A physician providing online services can give patients more opportunity to evaluate the, which can enhance patient trust. Online service content is public to all users of online health communities, so these public communications give patients some insight into the physician’s ability, including medical quality and bedside manner. Reviews are from patients who have finished an outpatient visit and can provide information to potential patients. If a physician provides online services, online service content offers a source of information for patients so they may be less dependent on reviews. If a patient communicates with a physician using online services before making an appointment for outpatient care, communication in advance can also decrease the uncertainty between physicians and patients.
During this channel extension process, consumer experiences with a seller in one channel may affect their perceptions and beliefs about the same seller in another channel . The use of online services can reflect physician popularity and decrease the perceived risk of offline service, a similar effect of reviews, which are also described as a quality signal and can reduce perceived risk. Based on these considerations, we hypothesized that online services mitigate the relationship between reviews and outpatient visits.
- H3a: Increasing numbers of online written consultations by a physician mitigates the main effect between reviews and outpatient visits.
- H3b: Increasing numbers of online telephone consultations by a physician mitigates the main effect between reviews and outpatient visits.
Our research contexts are Haodf and Guahao, two very popular and professionally regarded online health care communities in China that have established cooperative relationships with big companies such as Tencent, Sina, and Sohu.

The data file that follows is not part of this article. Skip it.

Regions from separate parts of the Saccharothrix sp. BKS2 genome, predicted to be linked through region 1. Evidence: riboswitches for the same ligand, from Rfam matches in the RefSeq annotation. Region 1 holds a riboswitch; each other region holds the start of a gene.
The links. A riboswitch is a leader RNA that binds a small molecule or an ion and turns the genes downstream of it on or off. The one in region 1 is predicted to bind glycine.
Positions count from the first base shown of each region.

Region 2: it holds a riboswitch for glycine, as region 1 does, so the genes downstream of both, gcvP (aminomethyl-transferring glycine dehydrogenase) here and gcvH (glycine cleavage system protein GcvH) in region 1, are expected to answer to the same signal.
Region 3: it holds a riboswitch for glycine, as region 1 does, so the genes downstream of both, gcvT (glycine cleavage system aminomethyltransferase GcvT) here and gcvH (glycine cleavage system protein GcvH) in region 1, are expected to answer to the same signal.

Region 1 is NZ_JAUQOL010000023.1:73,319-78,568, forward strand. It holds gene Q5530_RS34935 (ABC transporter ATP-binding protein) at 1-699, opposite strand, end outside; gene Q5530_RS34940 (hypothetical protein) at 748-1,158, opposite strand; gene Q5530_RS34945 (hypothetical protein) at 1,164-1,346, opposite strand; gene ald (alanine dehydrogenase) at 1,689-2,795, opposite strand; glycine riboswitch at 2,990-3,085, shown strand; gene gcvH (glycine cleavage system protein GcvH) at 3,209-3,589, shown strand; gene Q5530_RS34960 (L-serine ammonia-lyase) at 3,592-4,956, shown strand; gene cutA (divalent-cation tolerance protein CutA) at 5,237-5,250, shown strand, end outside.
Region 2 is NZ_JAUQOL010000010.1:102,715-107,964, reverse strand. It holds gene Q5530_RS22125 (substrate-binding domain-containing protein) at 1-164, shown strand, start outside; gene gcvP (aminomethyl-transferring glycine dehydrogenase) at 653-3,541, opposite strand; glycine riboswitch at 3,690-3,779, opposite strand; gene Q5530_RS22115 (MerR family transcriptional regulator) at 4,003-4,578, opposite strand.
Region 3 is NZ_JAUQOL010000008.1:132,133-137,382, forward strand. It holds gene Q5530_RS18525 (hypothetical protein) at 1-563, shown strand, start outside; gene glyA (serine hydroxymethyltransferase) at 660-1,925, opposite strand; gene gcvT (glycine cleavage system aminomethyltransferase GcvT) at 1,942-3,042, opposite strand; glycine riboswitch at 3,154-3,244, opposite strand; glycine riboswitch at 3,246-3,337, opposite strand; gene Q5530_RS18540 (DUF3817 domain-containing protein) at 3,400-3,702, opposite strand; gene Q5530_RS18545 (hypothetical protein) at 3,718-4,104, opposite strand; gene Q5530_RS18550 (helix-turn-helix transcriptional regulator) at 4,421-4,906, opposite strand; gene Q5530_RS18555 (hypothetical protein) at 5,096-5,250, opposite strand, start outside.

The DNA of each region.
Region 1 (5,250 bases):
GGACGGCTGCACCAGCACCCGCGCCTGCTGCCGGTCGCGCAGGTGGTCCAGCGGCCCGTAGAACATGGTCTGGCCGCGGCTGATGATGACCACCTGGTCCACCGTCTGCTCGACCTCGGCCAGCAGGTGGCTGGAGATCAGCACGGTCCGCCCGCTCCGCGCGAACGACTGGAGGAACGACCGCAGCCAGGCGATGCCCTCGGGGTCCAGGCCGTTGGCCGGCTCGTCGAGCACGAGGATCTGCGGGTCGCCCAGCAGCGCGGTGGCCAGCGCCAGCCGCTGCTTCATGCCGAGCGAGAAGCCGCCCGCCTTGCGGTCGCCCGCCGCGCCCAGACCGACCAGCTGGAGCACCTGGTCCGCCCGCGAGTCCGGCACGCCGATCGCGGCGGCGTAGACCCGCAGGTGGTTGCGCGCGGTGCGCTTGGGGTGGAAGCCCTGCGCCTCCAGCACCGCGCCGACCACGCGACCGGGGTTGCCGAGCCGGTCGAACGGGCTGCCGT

Haodf was founded in 2006 and has become the most influential medical information and physician-patient interaction platform in China. On this platform, physicians can choose to offer online written consultations, telephone consultations, outpatient visits, or all of the above. Patients can search for generalized health information and/or ask physicians questions. Many unique attributes and services are available on Haodf to help patients make better and more accurate selections that suit their needs. Patients visit in increasing numbers and use this website to get help from physicians online. Haodf began to provide video consultation services in late 2016; however, only a very few patients use these services, so we did not consider them in our paper.shows a physician page on the Haodf website.
Guahao was founded in 2010 and has become the leading online health care community for outpatient appointments specifically. Guahao was authorized by the China Health and Family Planning Committee in March 2010. With the help of Guahao, patients can make appointments easily, save valuable time, and increase efficiency. It has helped more than one hundred million people. Guahao began to provide online written consultations and video consultation services in September 2016. However, compared with outpatient appointments, the proportion of written and video consultation use is small. Our data were collected in 2014 when only outpatient care appointment service was provided on Guahao.shows a physician page on the Guahao website.
While Haodf is designed to help patients find suitable physicians to provide written and telephone consultations and outpatient visits, Guahao aims to provide people with the most efficient and best medical treatment and only provides outpatient appointments. These two communities automatically create homepages for physicians and their hospitals based on a directory collected. Physicians can choose to manage their homepages and work on them. Both websites have a formal and comprehensive reputation mechanism, which is important for this study. Patients can post their treatment experiences after receiving outpatient services, which helps potential patients make better choices.